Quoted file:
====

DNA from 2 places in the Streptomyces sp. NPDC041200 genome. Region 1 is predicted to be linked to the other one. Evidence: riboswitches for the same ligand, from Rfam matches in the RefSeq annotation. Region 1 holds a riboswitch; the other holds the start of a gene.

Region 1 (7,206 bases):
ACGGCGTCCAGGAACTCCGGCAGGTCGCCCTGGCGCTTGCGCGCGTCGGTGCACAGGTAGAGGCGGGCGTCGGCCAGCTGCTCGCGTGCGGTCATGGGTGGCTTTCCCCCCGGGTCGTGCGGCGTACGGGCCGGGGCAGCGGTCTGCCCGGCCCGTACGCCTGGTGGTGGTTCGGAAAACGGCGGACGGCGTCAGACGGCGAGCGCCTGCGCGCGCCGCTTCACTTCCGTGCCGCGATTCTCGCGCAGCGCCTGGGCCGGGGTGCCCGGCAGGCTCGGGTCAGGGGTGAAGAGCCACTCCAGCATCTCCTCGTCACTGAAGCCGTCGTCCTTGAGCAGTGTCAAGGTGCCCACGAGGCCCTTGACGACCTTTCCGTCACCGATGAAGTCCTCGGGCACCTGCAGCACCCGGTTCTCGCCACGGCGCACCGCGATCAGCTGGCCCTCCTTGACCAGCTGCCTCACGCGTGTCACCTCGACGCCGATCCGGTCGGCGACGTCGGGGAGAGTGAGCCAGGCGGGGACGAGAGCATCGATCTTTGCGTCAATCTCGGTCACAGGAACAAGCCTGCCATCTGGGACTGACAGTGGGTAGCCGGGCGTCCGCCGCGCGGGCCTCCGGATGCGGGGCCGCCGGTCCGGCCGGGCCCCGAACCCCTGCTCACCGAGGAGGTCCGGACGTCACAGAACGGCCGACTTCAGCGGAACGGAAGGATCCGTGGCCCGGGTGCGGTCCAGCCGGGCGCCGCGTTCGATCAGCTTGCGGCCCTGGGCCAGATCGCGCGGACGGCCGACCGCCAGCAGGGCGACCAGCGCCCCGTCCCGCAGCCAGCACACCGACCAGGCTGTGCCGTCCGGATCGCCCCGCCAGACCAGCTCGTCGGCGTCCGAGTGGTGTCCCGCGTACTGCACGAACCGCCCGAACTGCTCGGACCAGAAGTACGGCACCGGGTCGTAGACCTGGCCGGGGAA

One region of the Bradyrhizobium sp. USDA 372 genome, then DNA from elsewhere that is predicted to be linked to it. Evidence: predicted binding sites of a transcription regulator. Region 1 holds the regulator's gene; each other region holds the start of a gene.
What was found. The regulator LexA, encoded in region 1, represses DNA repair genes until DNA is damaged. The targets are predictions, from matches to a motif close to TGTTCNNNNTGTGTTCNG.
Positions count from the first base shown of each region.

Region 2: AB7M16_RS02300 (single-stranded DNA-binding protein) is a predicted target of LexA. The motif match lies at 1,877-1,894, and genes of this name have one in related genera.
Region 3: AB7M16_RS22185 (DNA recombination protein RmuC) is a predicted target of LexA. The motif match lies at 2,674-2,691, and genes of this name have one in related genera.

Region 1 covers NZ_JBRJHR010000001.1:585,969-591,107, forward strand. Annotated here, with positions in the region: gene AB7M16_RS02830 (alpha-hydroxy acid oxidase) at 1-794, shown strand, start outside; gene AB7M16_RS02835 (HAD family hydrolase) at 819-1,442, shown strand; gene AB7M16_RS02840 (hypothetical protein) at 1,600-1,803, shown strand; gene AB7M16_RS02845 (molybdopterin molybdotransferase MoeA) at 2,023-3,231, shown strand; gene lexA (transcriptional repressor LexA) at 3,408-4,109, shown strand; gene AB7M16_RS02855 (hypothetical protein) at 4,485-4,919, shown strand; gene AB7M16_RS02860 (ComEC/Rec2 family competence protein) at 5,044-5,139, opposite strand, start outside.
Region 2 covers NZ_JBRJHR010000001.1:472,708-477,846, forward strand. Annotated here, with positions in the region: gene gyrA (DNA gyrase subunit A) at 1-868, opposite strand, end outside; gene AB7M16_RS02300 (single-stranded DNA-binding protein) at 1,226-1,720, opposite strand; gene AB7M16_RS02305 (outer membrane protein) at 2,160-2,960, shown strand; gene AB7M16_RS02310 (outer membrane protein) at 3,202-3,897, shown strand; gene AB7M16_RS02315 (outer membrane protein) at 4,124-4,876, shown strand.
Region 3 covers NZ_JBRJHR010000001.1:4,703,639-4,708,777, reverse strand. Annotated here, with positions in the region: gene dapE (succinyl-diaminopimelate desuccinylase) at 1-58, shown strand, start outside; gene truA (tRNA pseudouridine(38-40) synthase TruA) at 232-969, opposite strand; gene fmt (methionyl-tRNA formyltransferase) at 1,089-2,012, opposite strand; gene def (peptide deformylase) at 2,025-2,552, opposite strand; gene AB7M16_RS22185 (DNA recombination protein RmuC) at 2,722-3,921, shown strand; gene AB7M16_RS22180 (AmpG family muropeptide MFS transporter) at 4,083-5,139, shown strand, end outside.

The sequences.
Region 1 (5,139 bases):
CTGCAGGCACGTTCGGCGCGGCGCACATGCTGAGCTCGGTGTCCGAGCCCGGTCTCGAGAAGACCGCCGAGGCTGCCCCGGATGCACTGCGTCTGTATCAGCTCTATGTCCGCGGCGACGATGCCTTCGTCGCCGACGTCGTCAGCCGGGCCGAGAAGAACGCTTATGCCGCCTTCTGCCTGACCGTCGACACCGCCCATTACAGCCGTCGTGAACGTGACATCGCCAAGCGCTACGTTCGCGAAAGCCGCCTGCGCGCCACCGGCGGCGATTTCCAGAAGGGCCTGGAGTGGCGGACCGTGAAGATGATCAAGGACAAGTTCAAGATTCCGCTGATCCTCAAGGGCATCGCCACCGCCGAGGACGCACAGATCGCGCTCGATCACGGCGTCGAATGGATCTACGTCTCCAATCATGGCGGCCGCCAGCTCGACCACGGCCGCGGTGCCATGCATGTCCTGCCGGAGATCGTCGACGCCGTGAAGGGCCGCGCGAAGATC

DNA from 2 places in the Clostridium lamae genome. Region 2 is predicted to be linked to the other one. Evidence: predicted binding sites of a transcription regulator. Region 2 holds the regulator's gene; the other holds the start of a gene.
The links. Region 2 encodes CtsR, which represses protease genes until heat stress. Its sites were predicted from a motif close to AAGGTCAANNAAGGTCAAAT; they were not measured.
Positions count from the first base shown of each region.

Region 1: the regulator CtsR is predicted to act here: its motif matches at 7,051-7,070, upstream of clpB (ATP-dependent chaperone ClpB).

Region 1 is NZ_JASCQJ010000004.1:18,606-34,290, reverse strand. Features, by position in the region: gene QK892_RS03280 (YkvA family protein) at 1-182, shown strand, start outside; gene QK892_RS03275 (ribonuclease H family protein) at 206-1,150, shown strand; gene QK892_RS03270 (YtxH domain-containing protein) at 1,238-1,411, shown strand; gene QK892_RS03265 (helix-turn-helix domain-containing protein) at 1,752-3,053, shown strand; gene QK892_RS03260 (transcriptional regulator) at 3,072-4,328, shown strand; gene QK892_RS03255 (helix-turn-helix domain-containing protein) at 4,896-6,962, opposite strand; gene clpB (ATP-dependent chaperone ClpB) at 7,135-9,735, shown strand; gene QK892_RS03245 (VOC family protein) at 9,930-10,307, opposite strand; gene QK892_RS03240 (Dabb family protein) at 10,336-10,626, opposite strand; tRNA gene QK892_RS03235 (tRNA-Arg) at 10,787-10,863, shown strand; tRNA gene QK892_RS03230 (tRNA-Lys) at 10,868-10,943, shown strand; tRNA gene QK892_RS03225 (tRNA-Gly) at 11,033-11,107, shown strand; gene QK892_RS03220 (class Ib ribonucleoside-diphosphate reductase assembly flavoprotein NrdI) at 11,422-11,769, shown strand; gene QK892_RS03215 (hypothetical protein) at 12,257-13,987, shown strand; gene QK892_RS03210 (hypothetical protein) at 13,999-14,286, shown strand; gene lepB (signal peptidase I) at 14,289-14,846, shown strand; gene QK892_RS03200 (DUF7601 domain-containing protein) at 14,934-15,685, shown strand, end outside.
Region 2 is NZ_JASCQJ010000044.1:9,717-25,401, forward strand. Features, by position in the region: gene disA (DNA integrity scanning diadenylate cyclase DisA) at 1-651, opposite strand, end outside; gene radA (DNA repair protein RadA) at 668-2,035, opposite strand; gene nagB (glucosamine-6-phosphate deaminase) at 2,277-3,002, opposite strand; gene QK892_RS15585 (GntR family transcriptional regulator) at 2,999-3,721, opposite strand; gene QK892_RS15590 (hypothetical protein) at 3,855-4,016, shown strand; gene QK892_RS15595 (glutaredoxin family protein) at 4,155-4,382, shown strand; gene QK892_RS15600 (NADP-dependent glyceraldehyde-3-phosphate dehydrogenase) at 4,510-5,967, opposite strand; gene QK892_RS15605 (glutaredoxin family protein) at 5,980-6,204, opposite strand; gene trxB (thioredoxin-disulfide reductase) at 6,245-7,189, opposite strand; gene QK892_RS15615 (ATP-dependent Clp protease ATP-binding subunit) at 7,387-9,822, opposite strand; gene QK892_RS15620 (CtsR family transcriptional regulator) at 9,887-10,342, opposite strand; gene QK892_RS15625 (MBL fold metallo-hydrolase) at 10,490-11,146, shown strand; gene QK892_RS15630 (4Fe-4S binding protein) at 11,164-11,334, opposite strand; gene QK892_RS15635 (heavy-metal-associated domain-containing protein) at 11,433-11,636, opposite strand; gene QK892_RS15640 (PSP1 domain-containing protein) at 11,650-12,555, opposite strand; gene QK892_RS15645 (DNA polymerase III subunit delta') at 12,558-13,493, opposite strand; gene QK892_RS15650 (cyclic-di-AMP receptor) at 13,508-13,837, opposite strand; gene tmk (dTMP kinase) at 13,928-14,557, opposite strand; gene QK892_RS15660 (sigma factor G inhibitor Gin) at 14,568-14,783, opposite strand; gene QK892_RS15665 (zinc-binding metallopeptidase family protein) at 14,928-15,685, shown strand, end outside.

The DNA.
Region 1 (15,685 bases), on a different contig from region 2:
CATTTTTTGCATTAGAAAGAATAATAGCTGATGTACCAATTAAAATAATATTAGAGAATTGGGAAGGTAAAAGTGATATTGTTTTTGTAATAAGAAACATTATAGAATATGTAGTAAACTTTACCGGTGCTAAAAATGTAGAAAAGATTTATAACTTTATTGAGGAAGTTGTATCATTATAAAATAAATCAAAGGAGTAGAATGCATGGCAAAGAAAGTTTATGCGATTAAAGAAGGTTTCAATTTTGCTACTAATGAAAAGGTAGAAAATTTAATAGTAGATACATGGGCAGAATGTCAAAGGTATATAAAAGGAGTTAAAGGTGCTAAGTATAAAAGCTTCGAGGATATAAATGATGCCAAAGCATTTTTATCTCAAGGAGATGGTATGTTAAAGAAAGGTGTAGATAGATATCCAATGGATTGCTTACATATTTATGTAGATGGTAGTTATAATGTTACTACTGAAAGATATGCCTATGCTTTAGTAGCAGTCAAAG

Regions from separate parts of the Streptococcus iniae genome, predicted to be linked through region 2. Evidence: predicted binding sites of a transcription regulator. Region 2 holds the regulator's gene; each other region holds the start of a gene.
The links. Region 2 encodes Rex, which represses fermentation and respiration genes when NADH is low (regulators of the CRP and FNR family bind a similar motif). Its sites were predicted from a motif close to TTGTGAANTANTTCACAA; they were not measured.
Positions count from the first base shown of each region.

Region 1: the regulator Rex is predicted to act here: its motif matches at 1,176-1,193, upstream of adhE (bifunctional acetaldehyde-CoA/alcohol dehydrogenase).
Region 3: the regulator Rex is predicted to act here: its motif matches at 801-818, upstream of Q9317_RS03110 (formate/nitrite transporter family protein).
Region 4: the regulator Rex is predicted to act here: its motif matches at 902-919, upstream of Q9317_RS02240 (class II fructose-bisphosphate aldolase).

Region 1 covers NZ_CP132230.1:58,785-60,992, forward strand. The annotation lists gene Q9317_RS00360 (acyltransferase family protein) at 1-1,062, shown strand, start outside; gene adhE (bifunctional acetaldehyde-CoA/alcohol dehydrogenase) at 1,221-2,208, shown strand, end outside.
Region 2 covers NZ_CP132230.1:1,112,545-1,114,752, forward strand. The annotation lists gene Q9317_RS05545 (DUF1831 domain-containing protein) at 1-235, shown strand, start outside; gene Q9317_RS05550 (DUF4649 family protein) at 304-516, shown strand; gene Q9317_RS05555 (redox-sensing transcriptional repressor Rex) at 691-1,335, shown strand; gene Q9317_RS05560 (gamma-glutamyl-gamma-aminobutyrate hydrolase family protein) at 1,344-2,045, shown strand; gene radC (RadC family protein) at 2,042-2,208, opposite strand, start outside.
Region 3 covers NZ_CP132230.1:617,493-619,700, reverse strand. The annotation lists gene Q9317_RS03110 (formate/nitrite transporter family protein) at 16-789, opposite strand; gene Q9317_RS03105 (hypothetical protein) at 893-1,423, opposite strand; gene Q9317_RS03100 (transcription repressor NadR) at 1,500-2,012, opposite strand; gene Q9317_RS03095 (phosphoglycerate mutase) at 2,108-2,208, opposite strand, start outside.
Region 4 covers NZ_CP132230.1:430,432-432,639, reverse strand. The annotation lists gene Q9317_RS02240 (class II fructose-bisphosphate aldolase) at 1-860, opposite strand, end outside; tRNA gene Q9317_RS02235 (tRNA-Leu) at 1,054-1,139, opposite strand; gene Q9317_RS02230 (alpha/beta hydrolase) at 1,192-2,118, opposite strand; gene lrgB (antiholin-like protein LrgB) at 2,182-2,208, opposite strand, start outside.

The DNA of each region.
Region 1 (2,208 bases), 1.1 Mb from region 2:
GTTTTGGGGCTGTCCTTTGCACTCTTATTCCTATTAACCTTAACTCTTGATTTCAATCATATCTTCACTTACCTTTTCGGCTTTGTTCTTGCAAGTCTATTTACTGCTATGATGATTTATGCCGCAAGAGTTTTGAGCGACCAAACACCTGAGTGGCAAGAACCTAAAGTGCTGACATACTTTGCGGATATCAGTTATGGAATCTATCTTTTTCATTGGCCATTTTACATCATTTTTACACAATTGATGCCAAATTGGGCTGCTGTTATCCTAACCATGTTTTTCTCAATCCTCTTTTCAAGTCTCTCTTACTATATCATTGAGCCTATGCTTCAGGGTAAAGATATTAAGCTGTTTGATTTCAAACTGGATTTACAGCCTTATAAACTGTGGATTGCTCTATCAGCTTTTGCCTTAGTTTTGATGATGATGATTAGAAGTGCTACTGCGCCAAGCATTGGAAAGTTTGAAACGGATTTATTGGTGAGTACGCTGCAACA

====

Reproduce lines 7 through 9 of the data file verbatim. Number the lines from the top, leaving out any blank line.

Region 2: AB7M16_RS02300 (single-stranded DNA-binding protein) is a predicted target of LexA. The motif match lies at 1,877-1,894, and genes of this name have one in related genera.
Region 3: AB7M16_RS22185 (DNA recombination protein RmuC) is a predicted target of LexA. The motif match lies at 2,674-2,691, and genes of this name have one in related genera.

Region 1 covers NZ_JBRJHR010000001.1:585,969-591,107, forward strand. Annotated here, with positions in the region: gene AB7M16_RS02830 (alpha-hydroxy acid oxidase) at 1-794, shown strand, start outside; gene AB7M16_RS02835 (HAD family hydrolase) at 819-1,442, shown strand; gene AB7M16_RS02840 (hypothetical protein) at 1,600-1,803, shown strand; gene AB7M16_RS02845 (molybdopterin molybdotransferase MoeA) at 2,023-3,231, shown strand; gene lexA (transcriptional repressor LexA) at 3,408-4,109, shown strand; gene AB7M16_RS02855 (hypothetical protein) at 4,485-4,919, shown strand; gene AB7M16_RS02860 (ComEC/Rec2 family competence protein) at 5,044-5,139, opposite strand, start outside.